Monday, March 14, 2011

Bigger or smaller chambers?

Dan Smith points me to this recent item in Stateline:
Nebraska is the only state with a unicameral Legislature, and lawmakers there are debating what size it should be. Competing bills call for increasing or decreasing the number of seats. Senator Bob Krist would like to decrease the number from 49 to 45 in order to save money. But Kate Sullivan would like to see Western Nebraska acquire an additional seat, making the Legislature an even 50. Minnesota, too, is debating its size. Bills in both chambers would eliminate 11 Senate and 22 House seats; currently the House has 134 seats and the Senate 67.
As it happens, I was recently speaking with someone in Nebraska who used to be very involved in the state government and is highly critical of the small size of the legislature there. He argued that having only 49 legislators makes it very easy for lobbyists to control the place. It's easy for them to know every legislator quite well and to build majority coalitions.

Personally, I would have thought the opposite would be true. A small legislature means that reporters and voters can relatively easily follow events in the chamber, which makes things somewhat harder for lobbyists, who thrive on voter ignorance.* A very large legislature, spread across multiple chambers, however, provides lots of different players with different preferences and lots of barely visible veto points.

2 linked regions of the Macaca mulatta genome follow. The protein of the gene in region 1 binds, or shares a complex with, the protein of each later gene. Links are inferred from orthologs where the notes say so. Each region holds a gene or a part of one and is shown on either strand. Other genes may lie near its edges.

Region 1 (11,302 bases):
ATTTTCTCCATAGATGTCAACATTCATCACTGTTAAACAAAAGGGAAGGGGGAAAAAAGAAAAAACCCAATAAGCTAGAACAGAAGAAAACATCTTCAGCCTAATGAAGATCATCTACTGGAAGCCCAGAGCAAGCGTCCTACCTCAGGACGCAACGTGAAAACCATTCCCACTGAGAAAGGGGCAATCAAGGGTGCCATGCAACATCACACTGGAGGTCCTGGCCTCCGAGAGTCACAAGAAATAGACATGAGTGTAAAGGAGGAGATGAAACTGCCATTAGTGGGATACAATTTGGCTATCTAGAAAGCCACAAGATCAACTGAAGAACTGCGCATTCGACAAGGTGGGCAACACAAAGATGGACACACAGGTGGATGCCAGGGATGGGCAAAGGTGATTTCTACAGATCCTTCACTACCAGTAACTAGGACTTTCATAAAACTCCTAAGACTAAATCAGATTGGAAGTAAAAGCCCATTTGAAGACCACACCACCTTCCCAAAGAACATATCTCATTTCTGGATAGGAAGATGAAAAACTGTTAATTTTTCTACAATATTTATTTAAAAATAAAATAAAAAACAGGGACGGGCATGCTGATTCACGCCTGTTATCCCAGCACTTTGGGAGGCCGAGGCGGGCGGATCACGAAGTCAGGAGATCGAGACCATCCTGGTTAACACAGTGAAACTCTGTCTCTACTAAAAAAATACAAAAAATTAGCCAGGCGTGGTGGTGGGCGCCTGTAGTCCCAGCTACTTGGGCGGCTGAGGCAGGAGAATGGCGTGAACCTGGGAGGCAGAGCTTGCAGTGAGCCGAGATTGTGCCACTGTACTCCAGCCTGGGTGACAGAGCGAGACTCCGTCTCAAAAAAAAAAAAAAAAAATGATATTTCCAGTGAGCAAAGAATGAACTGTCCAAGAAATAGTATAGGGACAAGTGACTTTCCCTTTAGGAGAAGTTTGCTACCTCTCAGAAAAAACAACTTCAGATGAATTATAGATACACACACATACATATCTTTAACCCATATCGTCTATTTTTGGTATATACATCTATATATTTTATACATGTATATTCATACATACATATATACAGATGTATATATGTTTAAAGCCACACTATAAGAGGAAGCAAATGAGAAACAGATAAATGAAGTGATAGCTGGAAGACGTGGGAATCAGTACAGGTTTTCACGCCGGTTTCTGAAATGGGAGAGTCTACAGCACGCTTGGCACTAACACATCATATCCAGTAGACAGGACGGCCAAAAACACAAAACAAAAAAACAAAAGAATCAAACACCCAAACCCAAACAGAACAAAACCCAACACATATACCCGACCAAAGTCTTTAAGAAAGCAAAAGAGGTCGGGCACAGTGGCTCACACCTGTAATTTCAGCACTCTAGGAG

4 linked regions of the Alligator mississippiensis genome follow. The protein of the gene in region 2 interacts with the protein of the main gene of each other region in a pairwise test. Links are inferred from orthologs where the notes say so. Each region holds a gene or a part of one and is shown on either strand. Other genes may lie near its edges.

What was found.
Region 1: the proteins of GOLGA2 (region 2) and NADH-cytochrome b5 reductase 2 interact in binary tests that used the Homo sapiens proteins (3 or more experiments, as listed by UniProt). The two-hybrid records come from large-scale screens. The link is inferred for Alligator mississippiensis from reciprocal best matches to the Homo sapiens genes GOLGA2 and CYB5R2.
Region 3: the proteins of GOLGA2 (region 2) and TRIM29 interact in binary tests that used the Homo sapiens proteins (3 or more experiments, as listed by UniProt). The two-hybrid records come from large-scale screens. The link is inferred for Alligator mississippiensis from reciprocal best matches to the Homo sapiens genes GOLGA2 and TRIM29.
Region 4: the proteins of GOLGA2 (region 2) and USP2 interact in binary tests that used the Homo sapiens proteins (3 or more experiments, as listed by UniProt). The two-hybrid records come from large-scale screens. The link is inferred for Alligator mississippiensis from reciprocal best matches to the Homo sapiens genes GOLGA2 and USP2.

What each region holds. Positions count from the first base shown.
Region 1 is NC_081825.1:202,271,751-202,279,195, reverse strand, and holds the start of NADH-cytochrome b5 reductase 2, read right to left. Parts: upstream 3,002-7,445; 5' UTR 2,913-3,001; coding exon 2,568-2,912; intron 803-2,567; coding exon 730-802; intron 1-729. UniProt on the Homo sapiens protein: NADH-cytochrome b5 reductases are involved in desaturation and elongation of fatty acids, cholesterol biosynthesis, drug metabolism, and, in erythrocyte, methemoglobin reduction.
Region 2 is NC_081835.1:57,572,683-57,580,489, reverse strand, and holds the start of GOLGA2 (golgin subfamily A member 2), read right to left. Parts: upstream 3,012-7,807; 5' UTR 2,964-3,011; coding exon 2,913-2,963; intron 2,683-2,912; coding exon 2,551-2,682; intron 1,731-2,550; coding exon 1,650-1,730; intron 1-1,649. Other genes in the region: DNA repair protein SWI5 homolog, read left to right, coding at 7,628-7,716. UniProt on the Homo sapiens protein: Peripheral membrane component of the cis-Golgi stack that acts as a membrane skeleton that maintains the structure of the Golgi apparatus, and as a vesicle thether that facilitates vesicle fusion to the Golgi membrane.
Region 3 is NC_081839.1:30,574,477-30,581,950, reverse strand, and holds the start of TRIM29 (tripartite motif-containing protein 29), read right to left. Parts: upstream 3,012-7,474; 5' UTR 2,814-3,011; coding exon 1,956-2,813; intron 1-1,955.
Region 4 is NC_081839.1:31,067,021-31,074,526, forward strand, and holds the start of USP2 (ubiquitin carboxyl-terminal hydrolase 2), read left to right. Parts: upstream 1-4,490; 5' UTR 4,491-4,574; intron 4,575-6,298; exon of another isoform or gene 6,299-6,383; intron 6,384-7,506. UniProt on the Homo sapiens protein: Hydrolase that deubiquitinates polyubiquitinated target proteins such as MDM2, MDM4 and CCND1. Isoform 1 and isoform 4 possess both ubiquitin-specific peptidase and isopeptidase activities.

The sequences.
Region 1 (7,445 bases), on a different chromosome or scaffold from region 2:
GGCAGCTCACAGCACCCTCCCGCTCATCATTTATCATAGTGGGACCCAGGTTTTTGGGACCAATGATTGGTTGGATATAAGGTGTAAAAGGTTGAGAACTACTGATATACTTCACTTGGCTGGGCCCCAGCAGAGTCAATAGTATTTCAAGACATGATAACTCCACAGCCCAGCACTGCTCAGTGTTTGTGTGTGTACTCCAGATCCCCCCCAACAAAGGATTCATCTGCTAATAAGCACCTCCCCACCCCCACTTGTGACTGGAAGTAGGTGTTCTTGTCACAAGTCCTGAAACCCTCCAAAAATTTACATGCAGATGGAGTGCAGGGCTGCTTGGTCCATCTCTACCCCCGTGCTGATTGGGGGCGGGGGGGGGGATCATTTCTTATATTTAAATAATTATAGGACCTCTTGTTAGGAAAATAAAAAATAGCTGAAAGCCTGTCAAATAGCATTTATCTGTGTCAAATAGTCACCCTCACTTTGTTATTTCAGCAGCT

It may be that a small legislature is good for lobbyists who are trying to push legislation through, while a largely legislature is good for lobbyists who are trying to stop legislation.

At any rate, it sounds like the proposals currently under consideration in Nebraska wouldn't affect legislative performance all that much, although one could certainly see how they matter for representation of groups and areas that currently feel marginalized.

*I can see how this phrase might sound pejorative toward lobbyists. I certainly don't mean it that way. Nonetheless, there's a good deal of evidence suggesting that lobbyists are more powerful when voters have a harder time paying attention to politics. Legislators are understandably less likely to vote the way a powerful lobby wants them to if they believe there will be electoral consequences for it, and that can only happen when voters have information about their roll call records.

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